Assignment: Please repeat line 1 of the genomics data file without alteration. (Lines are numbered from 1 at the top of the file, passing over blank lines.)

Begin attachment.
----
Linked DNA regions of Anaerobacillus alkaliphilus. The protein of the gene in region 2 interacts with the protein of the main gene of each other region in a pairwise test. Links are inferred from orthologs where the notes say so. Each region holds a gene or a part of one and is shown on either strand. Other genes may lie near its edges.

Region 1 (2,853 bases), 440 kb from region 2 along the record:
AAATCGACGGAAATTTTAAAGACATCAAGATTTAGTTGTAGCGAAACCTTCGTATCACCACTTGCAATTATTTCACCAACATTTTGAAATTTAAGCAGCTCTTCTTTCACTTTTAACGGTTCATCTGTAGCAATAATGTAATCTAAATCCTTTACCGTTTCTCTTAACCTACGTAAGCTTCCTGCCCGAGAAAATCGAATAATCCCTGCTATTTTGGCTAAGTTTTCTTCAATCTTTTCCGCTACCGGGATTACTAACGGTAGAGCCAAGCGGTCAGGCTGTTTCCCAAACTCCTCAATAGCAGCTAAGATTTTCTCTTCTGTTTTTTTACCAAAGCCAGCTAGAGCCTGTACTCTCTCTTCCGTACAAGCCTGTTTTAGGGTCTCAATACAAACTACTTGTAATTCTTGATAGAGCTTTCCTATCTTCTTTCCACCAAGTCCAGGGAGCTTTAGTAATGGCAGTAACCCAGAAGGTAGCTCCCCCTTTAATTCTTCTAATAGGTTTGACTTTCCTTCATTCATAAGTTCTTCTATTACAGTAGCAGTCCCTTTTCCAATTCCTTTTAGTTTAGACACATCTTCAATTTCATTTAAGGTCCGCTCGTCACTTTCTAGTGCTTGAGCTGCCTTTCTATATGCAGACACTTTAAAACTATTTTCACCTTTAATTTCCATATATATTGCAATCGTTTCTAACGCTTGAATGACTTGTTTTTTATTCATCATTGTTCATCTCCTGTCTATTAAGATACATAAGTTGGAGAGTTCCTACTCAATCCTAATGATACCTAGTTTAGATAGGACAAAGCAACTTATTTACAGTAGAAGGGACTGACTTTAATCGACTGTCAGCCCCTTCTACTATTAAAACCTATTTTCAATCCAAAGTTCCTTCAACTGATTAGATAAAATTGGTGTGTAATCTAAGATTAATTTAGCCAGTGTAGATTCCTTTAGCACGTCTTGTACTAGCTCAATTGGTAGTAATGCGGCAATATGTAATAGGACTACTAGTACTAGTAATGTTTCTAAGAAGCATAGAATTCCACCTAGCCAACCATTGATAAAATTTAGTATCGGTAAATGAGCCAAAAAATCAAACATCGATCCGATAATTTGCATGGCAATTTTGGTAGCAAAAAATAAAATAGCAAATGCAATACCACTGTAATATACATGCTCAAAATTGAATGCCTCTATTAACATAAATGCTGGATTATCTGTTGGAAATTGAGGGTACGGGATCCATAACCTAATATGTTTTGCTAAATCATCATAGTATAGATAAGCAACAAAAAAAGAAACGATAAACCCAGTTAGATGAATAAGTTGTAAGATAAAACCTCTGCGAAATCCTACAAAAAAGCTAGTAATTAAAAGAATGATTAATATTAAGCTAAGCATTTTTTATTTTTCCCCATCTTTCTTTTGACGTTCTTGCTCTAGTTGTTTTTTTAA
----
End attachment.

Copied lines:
Linked DNA regions of Anaerobacillus alkaliphilus. The protein of the gene in region 2 interacts with the protein of the main gene of each other region in a pairwise test. Links are inferred from orthologs where the notes say so. Each region holds a gene or a part of one and is shown on either strand. Other genes may lie near its edges.